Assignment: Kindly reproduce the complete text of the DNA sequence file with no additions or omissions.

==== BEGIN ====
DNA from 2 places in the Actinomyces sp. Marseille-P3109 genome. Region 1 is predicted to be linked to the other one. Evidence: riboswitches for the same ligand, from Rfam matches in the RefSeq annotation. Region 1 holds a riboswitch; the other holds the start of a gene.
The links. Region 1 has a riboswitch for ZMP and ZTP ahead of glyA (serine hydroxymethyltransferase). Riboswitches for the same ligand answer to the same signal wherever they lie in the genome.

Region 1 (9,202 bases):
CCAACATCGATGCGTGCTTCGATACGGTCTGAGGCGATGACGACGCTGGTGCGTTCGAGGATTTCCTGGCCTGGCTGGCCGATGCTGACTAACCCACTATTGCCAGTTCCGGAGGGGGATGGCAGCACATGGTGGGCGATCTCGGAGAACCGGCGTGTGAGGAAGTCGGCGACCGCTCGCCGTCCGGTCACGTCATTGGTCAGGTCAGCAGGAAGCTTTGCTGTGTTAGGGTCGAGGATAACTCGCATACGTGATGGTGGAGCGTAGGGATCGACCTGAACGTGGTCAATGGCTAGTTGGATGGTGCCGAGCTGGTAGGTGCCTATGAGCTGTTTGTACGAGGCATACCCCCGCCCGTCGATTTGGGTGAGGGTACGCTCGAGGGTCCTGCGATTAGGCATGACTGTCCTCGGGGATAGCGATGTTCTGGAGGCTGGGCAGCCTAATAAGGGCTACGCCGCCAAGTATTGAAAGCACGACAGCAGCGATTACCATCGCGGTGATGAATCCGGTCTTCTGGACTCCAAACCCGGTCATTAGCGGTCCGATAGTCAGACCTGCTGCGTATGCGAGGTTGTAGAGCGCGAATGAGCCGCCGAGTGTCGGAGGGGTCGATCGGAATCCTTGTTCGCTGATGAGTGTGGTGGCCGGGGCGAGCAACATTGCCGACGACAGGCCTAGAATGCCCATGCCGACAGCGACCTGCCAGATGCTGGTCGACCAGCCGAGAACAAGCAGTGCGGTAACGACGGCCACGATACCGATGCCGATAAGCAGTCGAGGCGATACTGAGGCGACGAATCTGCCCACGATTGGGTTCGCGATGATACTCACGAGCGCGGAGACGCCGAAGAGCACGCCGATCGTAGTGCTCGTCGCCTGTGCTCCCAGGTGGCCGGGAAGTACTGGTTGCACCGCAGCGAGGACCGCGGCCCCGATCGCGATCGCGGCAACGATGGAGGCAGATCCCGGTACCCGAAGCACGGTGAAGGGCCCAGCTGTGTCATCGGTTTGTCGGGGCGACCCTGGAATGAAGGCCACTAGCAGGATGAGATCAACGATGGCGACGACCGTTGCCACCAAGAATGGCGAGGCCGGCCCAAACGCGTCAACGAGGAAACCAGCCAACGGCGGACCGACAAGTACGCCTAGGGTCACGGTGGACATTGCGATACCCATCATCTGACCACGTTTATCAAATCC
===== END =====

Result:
DNA from 2 places in the Actinomyces sp. Marseille-P3109 genome. Region 1 is predicted to be linked to the other one. Evidence: riboswitches for the same ligand, from Rfam matches in the RefSeq annotation. Region 1 holds a riboswitch; the other holds the start of a gene.
The links. Region 1 has a riboswitch for ZMP and ZTP ahead of glyA (serine hydroxymethyltransferase). Riboswitches for the same ligand answer to the same signal wherever they lie in the genome.

Region 1 (9,202 bases):
CCAACATCGATGCGTGCTTCGATACGGTCTGAGGCGATGACGACGCTGGTGCGTTCGAGGATTTCCTGGCCTGGCTGGCCGATGCTGACTAACCCACTATTGCCAGTTCCGGAGGGGGATGGCAGCACATGGTGGGCGATCTCGGAGAACCGGCGTGTGAGGAAGTCGGCGACCGCTCGCCGTCCGGTCACGTCATTGGTCAGGTCAGCAGGAAGCTTTGCTGTGTTAGGGTCGAGGATAACTCGCATACGTGATGGTGGAGCGTAGGGATCGACCTGAACGTGGTCAATGGCTAGTTGGATGGTGCCGAGCTGGTAGGTGCCTATGAGCTGTTTGTACGAGGCATACCCCCGCCCGTCGATTTGGGTGAGGGTACGCTCGAGGGTCCTGCGATTAGGCATGACTGTCCTCGGGGATAGCGATGTTCTGGAGGCTGGGCAGCCTAATAAGGGCTACGCCGCCAAGTATTGAAAGCACGACAGCAGCGATTACCATCGCGGTGATGAATCCGGTCTTCTGGACTCCAAACCCGGTCATTAGCGGTCCGATAGTCAGACCTGCTGCGTATGCGAGGTTGTAGAGCGCGAATGAGCCGCCGAGTGTCGGAGGGGTCGATCGGAATCCTTGTTCGCTGATGAGTGTGGTGGCCGGGGCGAGCAACATTGCCGACGACAGGCCTAGAATGCCCATGCCGACAGCGACCTGCCAGATGCTGGTCGACCAGCCGAGAACAAGCAGTGCGGTAACGACGGCCACGATACCGATGCCGATAAGCAGTCGAGGCGATACTGAGGCGACGAATCTGCCCACGATTGGGTTCGCGATGATACTCACGAGCGCGGAGACGCCGAAGAGCACGCCGATCGTAGTGCTCGTCGCCTGTGCTCCCAGGTGGCCGGGAAGTACTGGTTGCACCGCAGCGAGGACCGCGGCCCCGATCGCGATCGCGGCAACGATGGAGGCAGATCCCGGTACCCGAAGCACGGTGAAGGGCCCAGCTGTGTCATCGGTTTGTCGGGGCGACCCTGGAATGAAGGCCACTAGCAGGATGAGATCAACGATGGCGACGACCGTTGCCACCAAGAATGGCGAGGCCGGCCCAAACGCGTCAACGAGGAAACCAGCCAACGGCGGACCGACAAGTACGCCTAGGGTCACGGTGGACATTGCGATACCCATCATCTGACCACGTTTATCAAATCC